The Pinger System

How to Build a Simple Underwater Radiolocation System 

- Ken Smith (updated 13 April 2011)

In 2001 I was involved with a mapping project at Tank Cave near Mt Gambier in South Australia. Tank Cave has only one small entrance and is almost completely underwater. A complex array of passages extends to over one kilometre from the entrance. It was clear that a radiolocation system, combined with above ground measurements by differential GPS, would allow more accurate surveys to be made.

The "Pinger" radiolocation transmitters were designed to be small and easy to carry by divers through narrow passages. They were designed to float against the roof and be self levelling. This meant that they could be quickly deployed in small passages where rapid silting was a problem.

The following article, written in 2001, describes the basics of the Pinger system;

 Pinger Article from CDAA Web Site.

The Pingers have also been put to use in the Bahamas

http://www.bahamascaves.com/blueholesconservation/caveradiolocationproj.html

I will now try and describe the technical details of the Pinger system. Much of the development took place by experimentation and is recorded by me on scraps of paper!  I will update the following document as I get the technical information in a presentable form. The electronics is quite simple. I think the success of the Pinger comes from the use of laminated mu-metal cores for both the transmit and receive coils.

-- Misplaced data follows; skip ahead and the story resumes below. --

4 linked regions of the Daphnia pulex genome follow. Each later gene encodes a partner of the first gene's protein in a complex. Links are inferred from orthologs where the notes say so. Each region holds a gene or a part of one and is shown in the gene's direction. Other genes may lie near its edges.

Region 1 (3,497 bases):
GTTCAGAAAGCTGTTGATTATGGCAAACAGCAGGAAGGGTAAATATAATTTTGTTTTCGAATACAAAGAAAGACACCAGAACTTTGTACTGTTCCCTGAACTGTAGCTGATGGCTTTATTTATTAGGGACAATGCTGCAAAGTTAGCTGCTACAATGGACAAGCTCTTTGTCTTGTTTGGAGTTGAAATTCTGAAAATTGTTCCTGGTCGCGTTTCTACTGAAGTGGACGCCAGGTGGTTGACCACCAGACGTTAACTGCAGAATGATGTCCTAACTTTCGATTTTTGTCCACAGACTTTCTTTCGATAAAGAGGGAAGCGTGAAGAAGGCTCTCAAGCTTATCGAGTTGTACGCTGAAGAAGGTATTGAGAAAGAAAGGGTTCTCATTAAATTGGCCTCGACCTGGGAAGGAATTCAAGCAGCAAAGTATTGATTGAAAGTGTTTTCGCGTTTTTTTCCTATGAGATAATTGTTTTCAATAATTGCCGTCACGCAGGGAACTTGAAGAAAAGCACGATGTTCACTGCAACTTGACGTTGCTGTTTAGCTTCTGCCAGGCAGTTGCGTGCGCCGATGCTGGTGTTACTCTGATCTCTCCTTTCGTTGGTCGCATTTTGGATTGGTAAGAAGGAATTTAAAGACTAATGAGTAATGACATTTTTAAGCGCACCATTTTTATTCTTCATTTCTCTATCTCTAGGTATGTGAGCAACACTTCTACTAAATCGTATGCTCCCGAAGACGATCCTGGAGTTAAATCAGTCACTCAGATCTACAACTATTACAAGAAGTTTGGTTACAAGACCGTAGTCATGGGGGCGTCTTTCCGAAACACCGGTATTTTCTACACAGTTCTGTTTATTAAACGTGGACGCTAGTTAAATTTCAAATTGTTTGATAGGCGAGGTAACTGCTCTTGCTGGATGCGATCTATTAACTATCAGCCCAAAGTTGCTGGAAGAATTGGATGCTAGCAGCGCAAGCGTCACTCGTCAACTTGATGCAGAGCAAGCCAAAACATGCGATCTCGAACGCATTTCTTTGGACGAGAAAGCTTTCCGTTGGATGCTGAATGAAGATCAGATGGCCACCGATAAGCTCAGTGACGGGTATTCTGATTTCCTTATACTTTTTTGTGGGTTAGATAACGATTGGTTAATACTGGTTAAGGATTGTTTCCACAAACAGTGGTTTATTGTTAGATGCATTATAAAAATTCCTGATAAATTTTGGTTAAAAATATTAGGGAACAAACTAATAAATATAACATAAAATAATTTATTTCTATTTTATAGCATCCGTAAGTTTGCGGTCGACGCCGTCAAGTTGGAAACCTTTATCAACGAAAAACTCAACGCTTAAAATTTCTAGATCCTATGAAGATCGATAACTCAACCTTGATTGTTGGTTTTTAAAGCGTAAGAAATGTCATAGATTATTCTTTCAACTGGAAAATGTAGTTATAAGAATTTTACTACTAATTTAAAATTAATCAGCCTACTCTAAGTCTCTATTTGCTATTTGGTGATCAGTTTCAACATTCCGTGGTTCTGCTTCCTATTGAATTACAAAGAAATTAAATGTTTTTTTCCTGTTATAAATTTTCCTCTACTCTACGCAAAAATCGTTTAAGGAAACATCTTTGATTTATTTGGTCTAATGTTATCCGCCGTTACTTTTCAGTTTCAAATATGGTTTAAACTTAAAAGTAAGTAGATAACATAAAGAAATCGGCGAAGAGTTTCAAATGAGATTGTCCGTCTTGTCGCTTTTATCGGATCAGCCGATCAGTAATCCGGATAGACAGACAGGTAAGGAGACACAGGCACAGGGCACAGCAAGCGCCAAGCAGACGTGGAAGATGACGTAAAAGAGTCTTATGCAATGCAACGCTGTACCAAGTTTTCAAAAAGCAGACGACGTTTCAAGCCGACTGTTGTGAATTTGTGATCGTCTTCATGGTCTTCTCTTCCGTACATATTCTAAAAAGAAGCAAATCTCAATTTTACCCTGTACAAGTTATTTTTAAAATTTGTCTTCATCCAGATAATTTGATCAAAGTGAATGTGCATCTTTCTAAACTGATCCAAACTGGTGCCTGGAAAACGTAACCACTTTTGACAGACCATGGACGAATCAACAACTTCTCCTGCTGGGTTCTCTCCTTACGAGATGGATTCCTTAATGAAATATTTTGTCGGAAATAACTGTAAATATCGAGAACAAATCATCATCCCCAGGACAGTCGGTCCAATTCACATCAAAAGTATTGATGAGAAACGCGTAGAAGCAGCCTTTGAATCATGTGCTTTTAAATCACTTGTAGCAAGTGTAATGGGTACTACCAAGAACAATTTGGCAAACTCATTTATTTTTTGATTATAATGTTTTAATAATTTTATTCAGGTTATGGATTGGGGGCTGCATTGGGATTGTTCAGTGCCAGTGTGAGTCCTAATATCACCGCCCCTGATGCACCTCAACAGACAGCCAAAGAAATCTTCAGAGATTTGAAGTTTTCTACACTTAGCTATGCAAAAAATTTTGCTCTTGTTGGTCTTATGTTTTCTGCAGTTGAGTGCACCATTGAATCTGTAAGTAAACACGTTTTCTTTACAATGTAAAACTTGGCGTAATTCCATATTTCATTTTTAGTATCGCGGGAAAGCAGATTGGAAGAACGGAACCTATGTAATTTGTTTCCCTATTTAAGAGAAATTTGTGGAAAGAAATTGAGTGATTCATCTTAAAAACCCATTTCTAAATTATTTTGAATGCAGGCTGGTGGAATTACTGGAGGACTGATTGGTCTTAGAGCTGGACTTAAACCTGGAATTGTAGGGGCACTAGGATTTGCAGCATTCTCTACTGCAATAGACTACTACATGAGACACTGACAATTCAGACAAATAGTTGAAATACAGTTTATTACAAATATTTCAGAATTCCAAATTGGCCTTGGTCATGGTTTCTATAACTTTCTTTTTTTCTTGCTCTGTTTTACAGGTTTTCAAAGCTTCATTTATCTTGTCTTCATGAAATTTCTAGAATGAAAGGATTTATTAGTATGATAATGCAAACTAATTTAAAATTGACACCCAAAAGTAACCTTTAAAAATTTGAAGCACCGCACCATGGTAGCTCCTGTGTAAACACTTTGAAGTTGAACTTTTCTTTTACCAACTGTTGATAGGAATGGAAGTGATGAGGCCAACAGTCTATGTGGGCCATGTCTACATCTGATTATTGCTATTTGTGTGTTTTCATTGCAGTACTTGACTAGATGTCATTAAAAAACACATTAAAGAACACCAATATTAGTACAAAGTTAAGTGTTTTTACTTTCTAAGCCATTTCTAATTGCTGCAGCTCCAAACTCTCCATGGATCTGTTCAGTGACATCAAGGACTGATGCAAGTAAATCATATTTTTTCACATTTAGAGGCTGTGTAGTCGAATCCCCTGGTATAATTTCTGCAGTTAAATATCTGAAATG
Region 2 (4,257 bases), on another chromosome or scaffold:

Here are links to my construction document which includes circuit diagrams and data sheets on the ICs used.  Good Luck! and please contact me if you have any questions.

PingerConstruction1.pdf

LM258.pdf

LM380.pdf 

LM7805.pdf 

 

MORE INFORMATION  7 July 2008

Pinger Mechanical Construction with Pictures

 

FINAL WORDS 

Please feel free to use information I have provided to build your own radiolocation system for personal use. If you want to use ideas described here to manufacture systems for commercial sale then please  talk to me first. The usual disclaimer applies in that anything you choose to do is at your risk and I can't guarantee the success of anything that you construct.

Ken Smith